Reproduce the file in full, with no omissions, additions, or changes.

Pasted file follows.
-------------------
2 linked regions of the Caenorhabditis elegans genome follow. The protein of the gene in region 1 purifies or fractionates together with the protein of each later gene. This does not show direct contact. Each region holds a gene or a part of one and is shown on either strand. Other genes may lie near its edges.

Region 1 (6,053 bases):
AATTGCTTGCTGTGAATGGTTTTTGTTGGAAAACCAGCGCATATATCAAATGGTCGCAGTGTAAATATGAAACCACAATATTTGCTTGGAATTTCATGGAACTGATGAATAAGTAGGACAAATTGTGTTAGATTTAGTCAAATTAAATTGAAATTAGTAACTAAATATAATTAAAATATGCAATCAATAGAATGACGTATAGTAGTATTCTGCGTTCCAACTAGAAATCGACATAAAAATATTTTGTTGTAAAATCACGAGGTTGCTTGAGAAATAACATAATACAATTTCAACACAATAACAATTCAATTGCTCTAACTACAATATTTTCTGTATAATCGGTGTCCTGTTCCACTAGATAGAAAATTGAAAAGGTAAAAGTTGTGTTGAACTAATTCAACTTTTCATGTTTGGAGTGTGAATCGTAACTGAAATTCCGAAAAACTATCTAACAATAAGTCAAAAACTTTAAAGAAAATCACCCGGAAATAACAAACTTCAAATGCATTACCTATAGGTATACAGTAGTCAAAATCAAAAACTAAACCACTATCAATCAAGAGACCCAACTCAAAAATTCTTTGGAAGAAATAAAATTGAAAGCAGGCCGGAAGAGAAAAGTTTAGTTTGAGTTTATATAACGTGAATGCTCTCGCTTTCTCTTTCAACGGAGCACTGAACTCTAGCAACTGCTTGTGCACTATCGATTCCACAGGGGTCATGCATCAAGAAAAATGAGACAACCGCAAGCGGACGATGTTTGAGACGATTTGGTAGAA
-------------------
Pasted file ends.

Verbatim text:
2 linked regions of the Caenorhabditis elegans genome follow. The protein of the gene in region 1 purifies or fractionates together with the protein of each later gene. This does not show direct contact. Each region holds a gene or a part of one and is shown on either strand. Other genes may lie near its edges.

Region 1 (6,053 bases):
AATTGCTTGCTGTGAATGGTTTTTGTTGGAAAACCAGCGCATATATCAAATGGTCGCAGTGTAAATATGAAACCACAATATTTGCTTGGAATTTCATGGAACTGATGAATAAGTAGGACAAATTGTGTTAGATTTAGTCAAATTAAATTGAAATTAGTAACTAAATATAATTAAAATATGCAATCAATAGAATGACGTATAGTAGTATTCTGCGTTCCAACTAGAAATCGACATAAAAATATTTTGTTGTAAAATCACGAGGTTGCTTGAGAAATAACATAATACAATTTCAACACAATAACAATTCAATTGCTCTAACTACAATATTTTCTGTATAATCGGTGTCCTGTTCCACTAGATAGAAAATTGAAAAGGTAAAAGTTGTGTTGAACTAATTCAACTTTTCATGTTTGGAGTGTGAATCGTAACTGAAATTCCGAAAAACTATCTAACAATAAGTCAAAAACTTTAAAGAAAATCACCCGGAAATAACAAACTTCAAATGCATTACCTATAGGTATACAGTAGTCAAAATCAAAAACTAAACCACTATCAATCAAGAGACCCAACTCAAAAATTCTTTGGAAGAAATAAAATTGAAAGCAGGCCGGAAGAGAAAAGTTTAGTTTGAGTTTATATAACGTGAATGCTCTCGCTTTCTCTTTCAACGGAGCACTGAACTCTAGCAACTGCTTGTGCACTATCGATTCCACAGGGGTCATGCATCAAGAAAAATGAGACAACCGCAAGCGGACGATGTTTGAGACGATTTGGTAGAA